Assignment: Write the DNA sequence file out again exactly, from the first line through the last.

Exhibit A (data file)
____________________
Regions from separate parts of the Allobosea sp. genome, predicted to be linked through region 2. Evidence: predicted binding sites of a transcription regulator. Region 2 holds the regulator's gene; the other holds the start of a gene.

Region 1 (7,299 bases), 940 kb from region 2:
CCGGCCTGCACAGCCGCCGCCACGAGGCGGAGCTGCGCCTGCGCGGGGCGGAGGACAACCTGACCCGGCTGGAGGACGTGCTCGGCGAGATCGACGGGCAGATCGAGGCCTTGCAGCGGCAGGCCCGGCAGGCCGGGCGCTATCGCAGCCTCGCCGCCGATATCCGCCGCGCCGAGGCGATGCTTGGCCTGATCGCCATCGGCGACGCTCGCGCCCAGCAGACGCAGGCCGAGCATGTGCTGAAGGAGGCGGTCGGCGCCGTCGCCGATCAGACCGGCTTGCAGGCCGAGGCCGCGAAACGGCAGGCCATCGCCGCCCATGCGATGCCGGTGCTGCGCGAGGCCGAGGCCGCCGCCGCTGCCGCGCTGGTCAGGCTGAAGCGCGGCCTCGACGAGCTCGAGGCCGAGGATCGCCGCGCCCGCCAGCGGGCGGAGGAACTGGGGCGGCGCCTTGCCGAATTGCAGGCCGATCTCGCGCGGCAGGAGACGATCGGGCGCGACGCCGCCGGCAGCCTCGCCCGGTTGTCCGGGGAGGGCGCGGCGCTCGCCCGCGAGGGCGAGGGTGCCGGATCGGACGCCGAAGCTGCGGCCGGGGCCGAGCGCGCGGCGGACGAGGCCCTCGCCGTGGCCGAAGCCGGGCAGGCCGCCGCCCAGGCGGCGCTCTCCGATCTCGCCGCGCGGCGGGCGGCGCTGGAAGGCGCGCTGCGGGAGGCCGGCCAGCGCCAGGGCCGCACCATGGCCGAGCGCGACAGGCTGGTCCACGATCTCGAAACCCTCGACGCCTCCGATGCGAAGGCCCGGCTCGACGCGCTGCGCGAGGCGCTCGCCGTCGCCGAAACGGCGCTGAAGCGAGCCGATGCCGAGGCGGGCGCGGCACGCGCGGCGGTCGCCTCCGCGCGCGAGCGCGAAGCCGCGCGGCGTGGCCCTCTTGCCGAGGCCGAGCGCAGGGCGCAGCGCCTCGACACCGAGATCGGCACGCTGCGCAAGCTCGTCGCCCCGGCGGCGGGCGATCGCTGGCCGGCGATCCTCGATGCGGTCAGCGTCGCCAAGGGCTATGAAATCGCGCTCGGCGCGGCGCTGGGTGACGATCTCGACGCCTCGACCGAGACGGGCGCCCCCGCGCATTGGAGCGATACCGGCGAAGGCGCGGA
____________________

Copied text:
Regions from separate parts of the Allobosea sp. genome, predicted to be linked through region 2. Evidence: predicted binding sites of a transcription regulator. Region 2 holds the regulator's gene; the other holds the start of a gene.

Region 1 (7,299 bases), 940 kb from region 2:
CCGGCCTGCACAGCCGCCGCCACGAGGCGGAGCTGCGCCTGCGCGGGGCGGAGGACAACCTGACCCGGCTGGAGGACGTGCTCGGCGAGATCGACGGGCAGATCGAGGCCTTGCAGCGGCAGGCCCGGCAGGCCGGGCGCTATCGCAGCCTCGCCGCCGATATCCGCCGCGCCGAGGCGATGCTTGGCCTGATCGCCATCGGCGACGCTCGCGCCCAGCAGACGCAGGCCGAGCATGTGCTGAAGGAGGCGGTCGGCGCCGTCGCCGATCAGACCGGCTTGCAGGCCGAGGCCGCGAAACGGCAGGCCATCGCCGCCCATGCGATGCCGGTGCTGCGCGAGGCCGAGGCCGCCGCCGCTGCCGCGCTGGTCAGGCTGAAGCGCGGCCTCGACGAGCTCGAGGCCGAGGATCGCCGCGCCCGCCAGCGGGCGGAGGAACTGGGGCGGCGCCTTGCCGAATTGCAGGCCGATCTCGCGCGGCAGGAGACGATCGGGCGCGACGCCGCCGGCAGCCTCGCCCGGTTGTCCGGGGAGGGCGCGGCGCTCGCCCGCGAGGGCGAGGGTGCCGGATCGGACGCCGAAGCTGCGGCCGGGGCCGAGCGCGCGGCGGACGAGGCCCTCGCCGTGGCCGAAGCCGGGCAGGCCGCCGCCCAGGCGGCGCTCTCCGATCTCGCCGCGCGGCGGGCGGCGCTGGAAGGCGCGCTGCGGGAGGCCGGCCAGCGCCAGGGCCGCACCATGGCCGAGCGCGACAGGCTGGTCCACGATCTCGAAACCCTCGACGCCTCCGATGCGAAGGCCCGGCTCGACGCGCTGCGCGAGGCGCTCGCCGTCGCCGAAACGGCGCTGAAGCGAGCCGATGCCGAGGCGGGCGCGGCACGCGCGGCGGTCGCCTCCGCGCGCGAGCGCGAAGCCGCGCGGCGTGGCCCTCTTGCCGAGGCCGAGCGCAGGGCGCAGCGCCTCGACACCGAGATCGGCACGCTGCGCAAGCTCGTCGCCCCGGCGGCGGGCGATCGCTGGCCGGCGATCCTCGATGCGGTCAGCGTCGCCAAGGGCTATGAAATCGCGCTCGGCGCGGCGCTGGGTGACGATCTCGACGCCTCGACCGAGACGGGCGCCCCCGCGCATTGGAGCGATACCGGCGAAGGCGCGGA